Quebec to give cities $200M for public transit. But that won't cover shortfall

Transport Minister Geneviève Guilbault's bill to create Mobilité Infra Québec is set to be tabled Thursday. (Sylvain Roy Roussel/Radio-Canada - image credit)
Transport Minister Geneviève Guilbault's bill to create Mobilité Infra Québec is set to be tabled Thursday. (Sylvain Roy Roussel/Radio-Canada - image credit)

Quebec is willing to put up $200 million to absorb part of the greater Montreal public transit deficit — less than half the amount requested by Montreal's regional transit authority.

The story was first reported in La Presse Monday and confirmed by Radio-Canada.

In a pre-budget consultation report, the Autorité régionale de transport métropolitain (ARTM) asks the province for $421 million to avoid cutting services.

Transport Minister Geneviève Guilbault met with mayors and transit agency representatives this afternoon to discuss financing, according to a statement from the Transport Ministry sent Monday.

The meeting came days after Guilbault announced plans to create Mobilité Infra Québec — an agency that would allow the government to regain control of transit projects. She is set to table a bill for the plan Thursday.

"The logic that we have applied since the pandemic is to make up part of the fare losses caused by the drop in ridership in public transportation," the statement reads. "This is still what guides our reasoning."

To address the shortages plaguing transit agencies, cities have been considering scaling down services and collecting taxes on the registration of passenger vehicles.

The ARTM is projecting a $280-million "cyclical" deficit for 2025 — a shortfall linked to the drop in ridership and fare revenue during the pandemic. The agency is also facing a structural deficit that the province does not intend to cover.

According to Radio-Canada sources, without a long-term government strategy for public transit, the ARTM's debt will continue to grow.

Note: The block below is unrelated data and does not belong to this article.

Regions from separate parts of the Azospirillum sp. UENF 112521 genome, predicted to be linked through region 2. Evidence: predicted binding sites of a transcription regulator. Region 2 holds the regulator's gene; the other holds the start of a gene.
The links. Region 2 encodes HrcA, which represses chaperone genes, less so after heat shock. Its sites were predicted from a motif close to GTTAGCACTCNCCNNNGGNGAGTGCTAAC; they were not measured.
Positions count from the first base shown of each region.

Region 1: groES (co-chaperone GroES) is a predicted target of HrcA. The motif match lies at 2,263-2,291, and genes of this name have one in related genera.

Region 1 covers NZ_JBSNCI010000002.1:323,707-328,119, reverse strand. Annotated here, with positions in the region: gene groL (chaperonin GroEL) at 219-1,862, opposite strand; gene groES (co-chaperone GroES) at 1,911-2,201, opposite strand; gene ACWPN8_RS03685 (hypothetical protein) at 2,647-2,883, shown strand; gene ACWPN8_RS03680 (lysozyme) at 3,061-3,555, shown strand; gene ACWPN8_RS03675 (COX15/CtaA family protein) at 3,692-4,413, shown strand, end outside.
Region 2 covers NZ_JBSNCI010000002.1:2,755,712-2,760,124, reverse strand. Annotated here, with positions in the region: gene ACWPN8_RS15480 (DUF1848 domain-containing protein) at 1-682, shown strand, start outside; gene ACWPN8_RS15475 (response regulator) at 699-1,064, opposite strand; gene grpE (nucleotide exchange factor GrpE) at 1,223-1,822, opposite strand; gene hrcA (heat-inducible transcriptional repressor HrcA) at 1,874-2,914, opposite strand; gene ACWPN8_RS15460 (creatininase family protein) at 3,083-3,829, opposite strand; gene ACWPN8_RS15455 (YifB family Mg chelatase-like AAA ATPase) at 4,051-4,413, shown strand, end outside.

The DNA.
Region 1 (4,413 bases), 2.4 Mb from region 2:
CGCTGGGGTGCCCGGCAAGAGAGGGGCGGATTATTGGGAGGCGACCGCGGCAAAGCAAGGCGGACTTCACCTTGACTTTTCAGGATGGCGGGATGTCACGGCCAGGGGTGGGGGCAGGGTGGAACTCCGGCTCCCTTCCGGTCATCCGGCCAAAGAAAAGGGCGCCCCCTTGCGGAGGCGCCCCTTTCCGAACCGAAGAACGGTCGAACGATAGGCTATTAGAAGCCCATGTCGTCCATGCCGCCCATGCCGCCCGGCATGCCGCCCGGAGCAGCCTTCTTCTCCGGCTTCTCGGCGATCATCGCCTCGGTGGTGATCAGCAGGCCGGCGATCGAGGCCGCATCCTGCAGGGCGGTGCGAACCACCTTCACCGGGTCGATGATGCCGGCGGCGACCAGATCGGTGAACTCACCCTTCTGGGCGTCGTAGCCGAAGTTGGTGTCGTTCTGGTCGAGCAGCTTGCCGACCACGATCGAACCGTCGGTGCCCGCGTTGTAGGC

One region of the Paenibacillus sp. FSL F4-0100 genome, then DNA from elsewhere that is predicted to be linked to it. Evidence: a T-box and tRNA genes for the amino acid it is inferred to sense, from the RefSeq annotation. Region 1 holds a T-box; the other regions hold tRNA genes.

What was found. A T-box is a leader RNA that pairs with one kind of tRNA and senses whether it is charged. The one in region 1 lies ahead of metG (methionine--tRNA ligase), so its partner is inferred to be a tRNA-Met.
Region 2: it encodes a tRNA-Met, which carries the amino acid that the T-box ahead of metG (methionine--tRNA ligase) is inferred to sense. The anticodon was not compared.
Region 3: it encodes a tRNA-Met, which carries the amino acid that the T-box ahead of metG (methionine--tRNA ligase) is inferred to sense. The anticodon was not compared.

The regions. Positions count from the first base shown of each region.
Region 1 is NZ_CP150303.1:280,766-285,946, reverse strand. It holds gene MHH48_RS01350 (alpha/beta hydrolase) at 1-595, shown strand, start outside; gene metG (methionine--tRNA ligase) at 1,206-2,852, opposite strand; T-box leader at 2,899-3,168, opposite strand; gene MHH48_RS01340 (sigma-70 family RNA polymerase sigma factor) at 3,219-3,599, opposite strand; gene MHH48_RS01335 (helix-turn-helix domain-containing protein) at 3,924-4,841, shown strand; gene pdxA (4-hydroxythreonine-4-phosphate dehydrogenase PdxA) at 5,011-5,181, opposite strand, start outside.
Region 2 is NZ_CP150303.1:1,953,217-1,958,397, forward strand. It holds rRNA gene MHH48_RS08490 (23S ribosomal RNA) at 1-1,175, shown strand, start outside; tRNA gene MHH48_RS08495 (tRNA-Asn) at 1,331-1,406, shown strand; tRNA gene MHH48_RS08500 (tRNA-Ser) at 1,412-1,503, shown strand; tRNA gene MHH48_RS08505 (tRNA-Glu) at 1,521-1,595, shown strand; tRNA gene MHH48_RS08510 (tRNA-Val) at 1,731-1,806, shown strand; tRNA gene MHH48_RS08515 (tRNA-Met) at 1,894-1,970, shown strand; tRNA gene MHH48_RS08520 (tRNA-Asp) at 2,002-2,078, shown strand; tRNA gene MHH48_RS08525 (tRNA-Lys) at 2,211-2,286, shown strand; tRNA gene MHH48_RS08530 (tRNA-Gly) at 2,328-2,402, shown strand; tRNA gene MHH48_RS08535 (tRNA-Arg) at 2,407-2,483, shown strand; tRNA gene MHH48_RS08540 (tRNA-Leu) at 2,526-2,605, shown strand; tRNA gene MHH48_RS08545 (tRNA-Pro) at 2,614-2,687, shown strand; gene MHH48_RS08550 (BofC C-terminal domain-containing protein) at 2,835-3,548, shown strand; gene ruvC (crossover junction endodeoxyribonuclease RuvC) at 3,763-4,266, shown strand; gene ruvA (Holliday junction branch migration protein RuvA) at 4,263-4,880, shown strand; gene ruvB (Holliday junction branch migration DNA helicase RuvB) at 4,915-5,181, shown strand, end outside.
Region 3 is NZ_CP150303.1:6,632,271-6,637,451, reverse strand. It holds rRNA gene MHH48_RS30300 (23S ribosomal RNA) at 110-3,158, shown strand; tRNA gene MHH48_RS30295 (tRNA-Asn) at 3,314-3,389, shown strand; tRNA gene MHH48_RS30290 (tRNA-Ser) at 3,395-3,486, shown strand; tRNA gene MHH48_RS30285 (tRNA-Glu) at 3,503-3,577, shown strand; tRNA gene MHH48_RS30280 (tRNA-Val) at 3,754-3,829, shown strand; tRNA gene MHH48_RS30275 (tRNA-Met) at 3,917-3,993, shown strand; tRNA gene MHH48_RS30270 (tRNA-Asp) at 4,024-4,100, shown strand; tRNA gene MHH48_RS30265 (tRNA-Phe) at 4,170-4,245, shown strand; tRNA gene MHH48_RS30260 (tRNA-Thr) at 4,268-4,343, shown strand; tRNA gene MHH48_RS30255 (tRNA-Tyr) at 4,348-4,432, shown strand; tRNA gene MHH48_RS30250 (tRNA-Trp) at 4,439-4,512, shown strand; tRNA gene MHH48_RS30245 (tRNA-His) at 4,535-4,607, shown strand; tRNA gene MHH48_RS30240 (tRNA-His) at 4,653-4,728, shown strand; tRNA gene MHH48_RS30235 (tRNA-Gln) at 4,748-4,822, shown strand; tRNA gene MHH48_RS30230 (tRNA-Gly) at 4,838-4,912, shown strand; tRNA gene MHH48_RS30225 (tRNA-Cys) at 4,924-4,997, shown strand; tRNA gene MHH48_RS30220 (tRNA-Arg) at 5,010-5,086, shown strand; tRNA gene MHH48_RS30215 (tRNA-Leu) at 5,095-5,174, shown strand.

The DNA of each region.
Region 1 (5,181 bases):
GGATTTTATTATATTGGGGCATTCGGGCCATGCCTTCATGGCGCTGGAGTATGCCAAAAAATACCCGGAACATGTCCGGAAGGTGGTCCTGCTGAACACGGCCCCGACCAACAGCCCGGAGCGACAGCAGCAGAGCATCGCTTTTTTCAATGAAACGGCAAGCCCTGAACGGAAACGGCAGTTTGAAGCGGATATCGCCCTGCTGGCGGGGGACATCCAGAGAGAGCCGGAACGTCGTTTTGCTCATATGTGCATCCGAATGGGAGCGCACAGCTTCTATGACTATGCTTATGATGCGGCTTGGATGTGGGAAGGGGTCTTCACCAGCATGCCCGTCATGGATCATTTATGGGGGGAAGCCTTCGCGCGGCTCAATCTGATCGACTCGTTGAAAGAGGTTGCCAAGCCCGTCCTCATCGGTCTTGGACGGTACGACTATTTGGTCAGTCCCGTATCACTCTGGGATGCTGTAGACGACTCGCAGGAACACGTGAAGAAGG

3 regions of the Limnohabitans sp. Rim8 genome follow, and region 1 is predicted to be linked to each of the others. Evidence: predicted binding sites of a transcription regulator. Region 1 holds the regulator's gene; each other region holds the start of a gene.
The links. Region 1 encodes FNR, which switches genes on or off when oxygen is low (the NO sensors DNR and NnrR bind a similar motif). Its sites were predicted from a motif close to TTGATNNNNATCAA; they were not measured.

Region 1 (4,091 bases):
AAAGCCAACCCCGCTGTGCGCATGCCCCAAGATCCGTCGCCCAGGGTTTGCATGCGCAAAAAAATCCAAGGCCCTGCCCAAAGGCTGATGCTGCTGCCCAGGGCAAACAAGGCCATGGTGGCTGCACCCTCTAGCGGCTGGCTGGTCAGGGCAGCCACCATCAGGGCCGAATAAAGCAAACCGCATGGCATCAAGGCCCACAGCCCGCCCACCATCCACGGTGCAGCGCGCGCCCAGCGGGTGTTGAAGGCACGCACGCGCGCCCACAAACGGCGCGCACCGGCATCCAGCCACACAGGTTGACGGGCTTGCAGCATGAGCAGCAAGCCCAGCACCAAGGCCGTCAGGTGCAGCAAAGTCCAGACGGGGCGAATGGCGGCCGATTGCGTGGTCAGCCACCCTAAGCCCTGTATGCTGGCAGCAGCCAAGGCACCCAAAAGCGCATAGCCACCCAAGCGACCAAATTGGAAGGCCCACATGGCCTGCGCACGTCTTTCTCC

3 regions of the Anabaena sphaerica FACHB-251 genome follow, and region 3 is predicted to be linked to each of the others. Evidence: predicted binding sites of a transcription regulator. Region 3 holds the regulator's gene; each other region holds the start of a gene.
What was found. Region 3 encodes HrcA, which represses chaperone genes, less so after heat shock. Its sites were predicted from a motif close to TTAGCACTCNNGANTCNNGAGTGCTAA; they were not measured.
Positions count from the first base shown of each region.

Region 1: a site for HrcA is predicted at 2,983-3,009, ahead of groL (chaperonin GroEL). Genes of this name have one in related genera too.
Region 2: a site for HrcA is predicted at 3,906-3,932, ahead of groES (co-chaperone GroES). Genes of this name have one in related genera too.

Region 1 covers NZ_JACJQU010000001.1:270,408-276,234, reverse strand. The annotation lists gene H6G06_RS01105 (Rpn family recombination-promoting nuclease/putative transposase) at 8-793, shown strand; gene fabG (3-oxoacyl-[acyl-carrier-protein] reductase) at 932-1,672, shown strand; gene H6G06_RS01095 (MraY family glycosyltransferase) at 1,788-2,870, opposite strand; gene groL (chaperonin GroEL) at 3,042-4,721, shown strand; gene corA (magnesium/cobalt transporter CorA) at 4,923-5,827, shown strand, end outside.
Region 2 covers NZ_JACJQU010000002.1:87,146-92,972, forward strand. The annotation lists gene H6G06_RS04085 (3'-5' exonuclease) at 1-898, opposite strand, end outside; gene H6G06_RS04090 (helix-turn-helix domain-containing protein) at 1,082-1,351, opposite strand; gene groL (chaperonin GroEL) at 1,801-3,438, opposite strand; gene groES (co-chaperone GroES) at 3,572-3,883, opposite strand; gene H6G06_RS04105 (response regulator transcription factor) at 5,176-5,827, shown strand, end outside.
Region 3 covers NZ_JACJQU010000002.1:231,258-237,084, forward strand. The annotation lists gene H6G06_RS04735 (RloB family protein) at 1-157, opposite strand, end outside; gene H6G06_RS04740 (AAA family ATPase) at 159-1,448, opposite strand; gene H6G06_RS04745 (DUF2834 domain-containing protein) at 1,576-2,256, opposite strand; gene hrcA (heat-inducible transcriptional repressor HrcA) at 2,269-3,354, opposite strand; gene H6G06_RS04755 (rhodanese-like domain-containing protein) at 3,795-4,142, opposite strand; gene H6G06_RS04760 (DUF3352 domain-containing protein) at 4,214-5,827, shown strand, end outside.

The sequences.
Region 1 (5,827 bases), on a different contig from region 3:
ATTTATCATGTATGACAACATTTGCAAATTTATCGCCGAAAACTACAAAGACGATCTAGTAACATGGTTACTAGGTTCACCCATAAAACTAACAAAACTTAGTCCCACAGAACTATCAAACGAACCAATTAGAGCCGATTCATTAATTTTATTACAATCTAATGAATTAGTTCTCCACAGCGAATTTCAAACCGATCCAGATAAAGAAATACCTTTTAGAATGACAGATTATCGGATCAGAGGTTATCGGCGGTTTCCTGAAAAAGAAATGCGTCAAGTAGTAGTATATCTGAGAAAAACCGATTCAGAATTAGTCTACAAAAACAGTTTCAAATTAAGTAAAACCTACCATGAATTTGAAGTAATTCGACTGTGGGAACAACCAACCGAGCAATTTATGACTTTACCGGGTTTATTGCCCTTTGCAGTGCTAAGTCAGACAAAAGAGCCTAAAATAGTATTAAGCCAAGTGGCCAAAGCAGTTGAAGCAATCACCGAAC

In a statement issued following the meeting, a spokesperson for Guilbault said the goal was to find a solution for the 2025 deficit by this summer.

According to the spokesperson, the minister is determined to come up with a plan to finance public transit for the coming years to help cities plan their budgets.

More meetings between both sides are expected in the coming weeks.

Tension between province and mayors

Negotiations between Quebec and municipalities over public transportation funding have been tense since last fall, when Guilbault imposed performance audits on public transit agencies.

She sparked an outcry two weeks ago after saying that managing public transit was "not a mission of the state."

Those comments prompted Quebec City Mayor Bruno Marchand to say he no longer has confidence in Guilbault and that she has "no vision."

In response to the criticism, Premier François Legault added fuel to the flame, saying it was "not normal" for transit agency managers to exceed a budget adopted at the beginning of the year only to have mayors ask the province to cover expenses.

Monday, Varennes Mayor and Union des municipalités du Québec (UMQ) president Martin Damphousse urged the Legault government to present a long-term transit strategy for all Quebec regions and reduce greenhouse gas emissions.

"Public transit isn't there to make money," Damphousse said in an interview with Radio-Canada's Tout un matin. "When we build a bridge, a highway, we don't generate revenue. They're state expenses so it takes a clear vision from the state."

He added that after hearing the Legault government's state its ambitions, he wants "the numbers to follow."